In that moment, Rishi felt impossibly small. “So, uh.” He took a deep breath, tucked his legs under him, tried to think of some way to ask that wasn’t a disaster. “So I guess she wants you to go through with the therapy.”
BT’s cheerful expression melted away completely, replaced with a blankness that almost masked the hurt beneath it. He cleared his throat, though it still took him several moments beyond that to speak. “…Yeah, she does,” he nodded, keeping his face trained on the task in front of him. He reached for a small metal box and tapped its powdered contents over the pan of vegetables.
Rishi began to wipe his glasses clean on the sheets, not because the sheets were any cleaner than his glasses were already, but because it gave him an excuse not to see. “So, I guess I can’t talk you out of it,” he said, this time much more quietly.
From across the room, the sounds of stirring stopped, then began again with renewed intensity. “This … change is something I’ve wanted for a long time.” BT’s voice was heavy, but strong and clear over all the other noise in the room. “Ever since I knew it about me.”
A lump caught in Rishi’s throat, and he pressed his lips together, willing it away. “I just thought we might….” He stopped the sentence almost as soon as he heard it start, feeling childish and whiny. He didn’t know what he’d thought they might, because he’d known from the beginning how this would end, and pretending that he hadn’t was just that — pretending. It might even have been different if they’d met on their own, because at least then there’d still the argument of I didn’t know!, but there was no room for that here. All forty-four candidates had been questioned and tested and questioned again to determine, to a degree of absolute certainty, that nothing else could possibly make them happy with themselves or with the world. And to think that he could change everything for BT just by sleeping with him was conceited at best, and downright cruel at worst.
Besides, what they were together — what were they together? What could anyone call this, anyway? They got together for sex mostly, and for meals sometimes, and sometimes they just lay in bed together afterward and laughed together about meaningless things, and every time they said good-bye to one another there was never a guarantee that it would happen again anyway, so what made this time any different knowing it was the end? Did Rishi actually think that just because he spent pretty much every free second of every day thinking about BT, and had stopped either being able to remember how his life had felt before they’d met or being able to imagine how he’d ever go back to being that empty again, that the opposite had to be true as well?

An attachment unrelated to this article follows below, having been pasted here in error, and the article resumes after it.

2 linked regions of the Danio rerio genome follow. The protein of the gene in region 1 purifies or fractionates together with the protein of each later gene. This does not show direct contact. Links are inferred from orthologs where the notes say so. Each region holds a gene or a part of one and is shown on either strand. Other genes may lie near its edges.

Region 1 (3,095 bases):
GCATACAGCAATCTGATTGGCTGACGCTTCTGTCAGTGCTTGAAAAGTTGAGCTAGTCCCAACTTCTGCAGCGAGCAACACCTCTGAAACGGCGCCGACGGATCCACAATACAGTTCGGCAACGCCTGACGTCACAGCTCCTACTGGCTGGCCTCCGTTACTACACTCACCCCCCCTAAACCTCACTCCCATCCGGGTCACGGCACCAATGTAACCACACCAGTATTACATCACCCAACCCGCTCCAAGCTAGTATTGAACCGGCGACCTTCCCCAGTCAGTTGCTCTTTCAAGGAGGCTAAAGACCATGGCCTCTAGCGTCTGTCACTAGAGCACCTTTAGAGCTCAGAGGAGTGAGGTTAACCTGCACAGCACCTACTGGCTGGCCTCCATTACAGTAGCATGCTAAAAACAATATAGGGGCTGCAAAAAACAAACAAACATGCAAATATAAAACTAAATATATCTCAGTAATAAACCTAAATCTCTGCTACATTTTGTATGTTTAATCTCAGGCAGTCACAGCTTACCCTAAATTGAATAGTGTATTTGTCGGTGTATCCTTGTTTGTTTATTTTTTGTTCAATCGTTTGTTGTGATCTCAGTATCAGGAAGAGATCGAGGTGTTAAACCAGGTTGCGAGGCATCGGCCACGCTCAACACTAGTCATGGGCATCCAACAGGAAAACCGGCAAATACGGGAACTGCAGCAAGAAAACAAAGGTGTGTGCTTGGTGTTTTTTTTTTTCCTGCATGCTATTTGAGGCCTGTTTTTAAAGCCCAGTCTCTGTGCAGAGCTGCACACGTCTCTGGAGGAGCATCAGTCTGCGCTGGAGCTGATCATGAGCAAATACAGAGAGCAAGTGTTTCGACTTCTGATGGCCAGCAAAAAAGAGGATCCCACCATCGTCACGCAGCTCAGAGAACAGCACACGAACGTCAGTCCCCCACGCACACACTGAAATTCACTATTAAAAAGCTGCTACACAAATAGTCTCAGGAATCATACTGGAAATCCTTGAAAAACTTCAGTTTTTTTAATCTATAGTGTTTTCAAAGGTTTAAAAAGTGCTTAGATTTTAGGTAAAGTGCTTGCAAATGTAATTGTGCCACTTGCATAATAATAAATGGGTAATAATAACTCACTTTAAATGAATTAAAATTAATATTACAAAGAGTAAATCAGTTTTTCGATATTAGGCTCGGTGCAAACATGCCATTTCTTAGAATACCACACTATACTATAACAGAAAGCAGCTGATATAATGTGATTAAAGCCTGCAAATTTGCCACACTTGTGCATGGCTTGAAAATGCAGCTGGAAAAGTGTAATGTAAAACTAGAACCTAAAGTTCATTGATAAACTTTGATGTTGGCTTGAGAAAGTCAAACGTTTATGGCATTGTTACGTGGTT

To be honest, how else had he expected this to end?
“So I guess,” Rishi said after several minutes’ worth of silence, during which he had mostly tried to negotiate his way around the great hollow that had opened up inside him, “this was sort of supposed to be a breakup dinner.” He hoped that it would go unnoticed that before you could break up with someone, you probably needed to have been dating in the first place.
BT sighed and took the lid off the pot of rice. “A little,” he admitted, tasting it before turning the burner beneath it completely off.
Rishi swallowed, reaching for a pair of BT’s discarded sweatpants that had somehow become lodged between the mattress and the bedside table. He pulled them on, tugging the drawstring as tight as it could go; he felt naked enough inside that he didn’t need it to be true outside as well. As much as he hated it, he could see the logic of the timing; after all, the trial was Monday, so when else were they going to do it? He slipped his own well-worn t-shirt over his head and took his place on one of the high stools by the kitchen island. “I understand,” he said, trying to sound as relaxed as possible. “Just … are you sure?”